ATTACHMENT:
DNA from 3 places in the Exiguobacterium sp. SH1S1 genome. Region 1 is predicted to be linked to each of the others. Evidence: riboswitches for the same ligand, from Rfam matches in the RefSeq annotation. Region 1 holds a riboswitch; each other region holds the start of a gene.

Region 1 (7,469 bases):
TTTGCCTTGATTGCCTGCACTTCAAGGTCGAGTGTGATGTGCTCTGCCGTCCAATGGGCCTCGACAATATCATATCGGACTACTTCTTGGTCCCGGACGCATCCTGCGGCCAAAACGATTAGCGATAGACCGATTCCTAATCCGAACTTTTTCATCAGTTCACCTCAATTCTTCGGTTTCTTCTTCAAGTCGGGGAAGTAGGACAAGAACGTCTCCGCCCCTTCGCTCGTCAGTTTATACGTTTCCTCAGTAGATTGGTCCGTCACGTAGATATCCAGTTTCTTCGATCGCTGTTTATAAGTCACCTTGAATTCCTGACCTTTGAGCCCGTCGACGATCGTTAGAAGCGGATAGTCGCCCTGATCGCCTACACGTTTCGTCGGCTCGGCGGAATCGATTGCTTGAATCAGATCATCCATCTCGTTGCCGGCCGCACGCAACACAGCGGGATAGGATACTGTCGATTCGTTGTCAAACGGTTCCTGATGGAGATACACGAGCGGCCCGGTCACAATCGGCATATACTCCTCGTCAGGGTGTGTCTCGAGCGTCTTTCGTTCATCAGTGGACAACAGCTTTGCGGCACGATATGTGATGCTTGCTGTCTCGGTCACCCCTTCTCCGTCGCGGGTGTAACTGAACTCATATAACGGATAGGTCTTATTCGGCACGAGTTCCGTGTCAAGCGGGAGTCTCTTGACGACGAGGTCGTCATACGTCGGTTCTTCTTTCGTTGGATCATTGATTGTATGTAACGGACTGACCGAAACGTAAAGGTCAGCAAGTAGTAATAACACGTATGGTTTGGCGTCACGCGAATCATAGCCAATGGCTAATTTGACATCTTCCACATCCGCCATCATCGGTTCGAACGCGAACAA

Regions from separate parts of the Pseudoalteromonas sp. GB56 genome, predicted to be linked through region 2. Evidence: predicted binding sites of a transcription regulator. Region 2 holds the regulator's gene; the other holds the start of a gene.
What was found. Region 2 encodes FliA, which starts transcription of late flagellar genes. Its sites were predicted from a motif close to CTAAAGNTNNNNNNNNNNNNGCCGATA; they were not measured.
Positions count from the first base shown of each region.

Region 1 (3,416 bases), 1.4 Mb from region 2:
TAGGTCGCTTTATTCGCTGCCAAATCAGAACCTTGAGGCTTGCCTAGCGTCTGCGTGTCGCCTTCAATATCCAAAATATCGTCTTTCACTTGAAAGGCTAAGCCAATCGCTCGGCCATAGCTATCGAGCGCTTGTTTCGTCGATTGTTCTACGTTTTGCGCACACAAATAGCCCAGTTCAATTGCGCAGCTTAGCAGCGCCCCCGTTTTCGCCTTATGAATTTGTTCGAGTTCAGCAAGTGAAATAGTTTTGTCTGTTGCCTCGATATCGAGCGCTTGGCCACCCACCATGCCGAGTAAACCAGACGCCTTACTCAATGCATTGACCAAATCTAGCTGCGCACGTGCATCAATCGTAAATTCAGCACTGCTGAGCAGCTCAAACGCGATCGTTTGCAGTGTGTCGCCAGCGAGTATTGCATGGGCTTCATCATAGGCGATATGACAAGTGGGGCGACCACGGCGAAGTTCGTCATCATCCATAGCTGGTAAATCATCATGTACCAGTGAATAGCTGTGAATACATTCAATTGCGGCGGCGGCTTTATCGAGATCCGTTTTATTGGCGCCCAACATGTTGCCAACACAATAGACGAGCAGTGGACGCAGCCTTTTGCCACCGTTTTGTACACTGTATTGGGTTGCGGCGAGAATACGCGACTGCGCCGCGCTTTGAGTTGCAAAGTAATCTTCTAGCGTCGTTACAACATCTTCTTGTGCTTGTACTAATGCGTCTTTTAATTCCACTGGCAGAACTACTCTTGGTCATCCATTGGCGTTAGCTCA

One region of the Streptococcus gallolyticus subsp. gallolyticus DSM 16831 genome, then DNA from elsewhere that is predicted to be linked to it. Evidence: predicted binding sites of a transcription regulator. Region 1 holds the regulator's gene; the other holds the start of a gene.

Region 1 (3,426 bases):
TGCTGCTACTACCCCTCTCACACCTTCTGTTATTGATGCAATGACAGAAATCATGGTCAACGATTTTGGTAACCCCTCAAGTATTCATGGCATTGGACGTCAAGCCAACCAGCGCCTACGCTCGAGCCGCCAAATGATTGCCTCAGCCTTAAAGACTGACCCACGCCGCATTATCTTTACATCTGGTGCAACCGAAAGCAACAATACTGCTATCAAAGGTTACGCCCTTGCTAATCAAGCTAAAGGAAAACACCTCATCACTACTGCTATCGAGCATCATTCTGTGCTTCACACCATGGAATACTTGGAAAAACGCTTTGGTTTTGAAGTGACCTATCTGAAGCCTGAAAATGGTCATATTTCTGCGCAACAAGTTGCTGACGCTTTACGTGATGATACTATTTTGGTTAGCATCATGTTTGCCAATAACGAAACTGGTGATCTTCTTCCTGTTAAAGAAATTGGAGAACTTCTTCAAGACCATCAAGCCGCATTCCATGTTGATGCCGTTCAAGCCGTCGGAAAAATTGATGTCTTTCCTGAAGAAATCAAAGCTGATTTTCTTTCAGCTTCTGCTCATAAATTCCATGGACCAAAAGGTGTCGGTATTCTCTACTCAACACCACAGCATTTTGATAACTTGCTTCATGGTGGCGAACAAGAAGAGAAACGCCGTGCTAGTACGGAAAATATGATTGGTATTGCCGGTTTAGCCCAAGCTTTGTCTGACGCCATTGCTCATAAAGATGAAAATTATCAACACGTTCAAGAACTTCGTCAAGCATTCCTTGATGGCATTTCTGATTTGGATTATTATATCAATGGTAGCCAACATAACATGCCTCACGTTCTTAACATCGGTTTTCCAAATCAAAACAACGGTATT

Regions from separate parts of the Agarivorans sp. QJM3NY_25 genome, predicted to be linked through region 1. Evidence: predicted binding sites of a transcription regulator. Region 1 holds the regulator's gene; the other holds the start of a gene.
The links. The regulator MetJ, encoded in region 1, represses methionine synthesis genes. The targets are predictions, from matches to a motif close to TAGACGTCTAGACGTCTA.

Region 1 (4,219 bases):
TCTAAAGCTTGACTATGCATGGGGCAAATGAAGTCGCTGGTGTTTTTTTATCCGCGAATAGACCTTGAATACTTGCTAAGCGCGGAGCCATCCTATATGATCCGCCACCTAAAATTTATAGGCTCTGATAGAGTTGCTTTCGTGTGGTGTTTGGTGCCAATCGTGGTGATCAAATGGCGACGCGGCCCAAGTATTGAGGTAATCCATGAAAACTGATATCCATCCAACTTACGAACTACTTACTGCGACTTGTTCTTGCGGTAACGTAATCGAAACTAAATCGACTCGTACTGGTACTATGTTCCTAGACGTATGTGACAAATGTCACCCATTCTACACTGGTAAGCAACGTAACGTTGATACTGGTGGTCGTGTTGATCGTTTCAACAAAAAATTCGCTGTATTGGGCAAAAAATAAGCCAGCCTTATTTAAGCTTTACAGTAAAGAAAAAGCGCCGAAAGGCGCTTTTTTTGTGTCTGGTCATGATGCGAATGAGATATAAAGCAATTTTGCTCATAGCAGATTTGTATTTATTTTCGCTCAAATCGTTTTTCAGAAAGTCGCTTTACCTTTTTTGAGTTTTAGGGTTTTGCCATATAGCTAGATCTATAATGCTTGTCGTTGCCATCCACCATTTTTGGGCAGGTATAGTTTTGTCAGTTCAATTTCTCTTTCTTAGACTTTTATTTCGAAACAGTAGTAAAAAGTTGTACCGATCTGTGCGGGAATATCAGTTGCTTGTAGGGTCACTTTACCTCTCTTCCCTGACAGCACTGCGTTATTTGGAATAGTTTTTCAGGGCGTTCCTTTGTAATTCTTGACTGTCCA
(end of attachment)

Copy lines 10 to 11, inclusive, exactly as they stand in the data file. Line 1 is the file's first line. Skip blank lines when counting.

Region 1 (3,426 bases):
TGCTGCTACTACCCCTCTCACACCTTCTGTTATTGATGCAATGACAGAAATCATGGTCAACGATTTTGGTAACCCCTCAAGTATTCATGGCATTGGACGTCAAGCCAACCAGCGCCTACGCTCGAGCCGCCAAATGATTGCCTCAGCCTTAAAGACTGACCCACGCCGCATTATCTTTACATCTGGTGCAACCGAAAGCAACAATACTGCTATCAAAGGTTACGCCCTTGCTAATCAAGCTAAAGGAAAACACCTCATCACTACTGCTATCGAGCATCATTCTGTGCTTCACACCATGGAATACTTGGAAAAACGCTTTGGTTTTGAAGTGACCTATCTGAAGCCTGAAAATGGTCATATTTCTGCGCAACAAGTTGCTGACGCTTTACGTGATGATACTATTTTGGTTAGCATCATGTTTGCCAATAACGAAACTGGTGATCTTCTTCCTGTTAAAGAAATTGGAGAACTTCTTCAAGACCATCAAGCCGCATTCCATGTTGATGCCGTTCAAGCCGTCGGAAAAATTGATGTCTTTCCTGAAGAAATCAAAGCTGATTTTCTTTCAGCTTCTGCTCATAAATTCCATGGACCAAAAGGTGTCGGTATTCTCTACTCAACACCACAGCATTTTGATAACTTGCTTCATGGTGGCGAACAAGAAGAGAAACGCCGTGCTAGTACGGAAAATATGATTGGTATTGCCGGTTTAGCCCAAGCTTTGTCTGACGCCATTGCTCATAAAGATGAAAATTATCAACACGTTCAAGAACTTCGTCAAGCATTCCTTGATGGCATTTCTGATTTGGATTATTATATCAATGGTAGCCAACATAACATGCCTCACGTTCTTAACATCGGTTTTCCAAATCAAAACAACGGTATT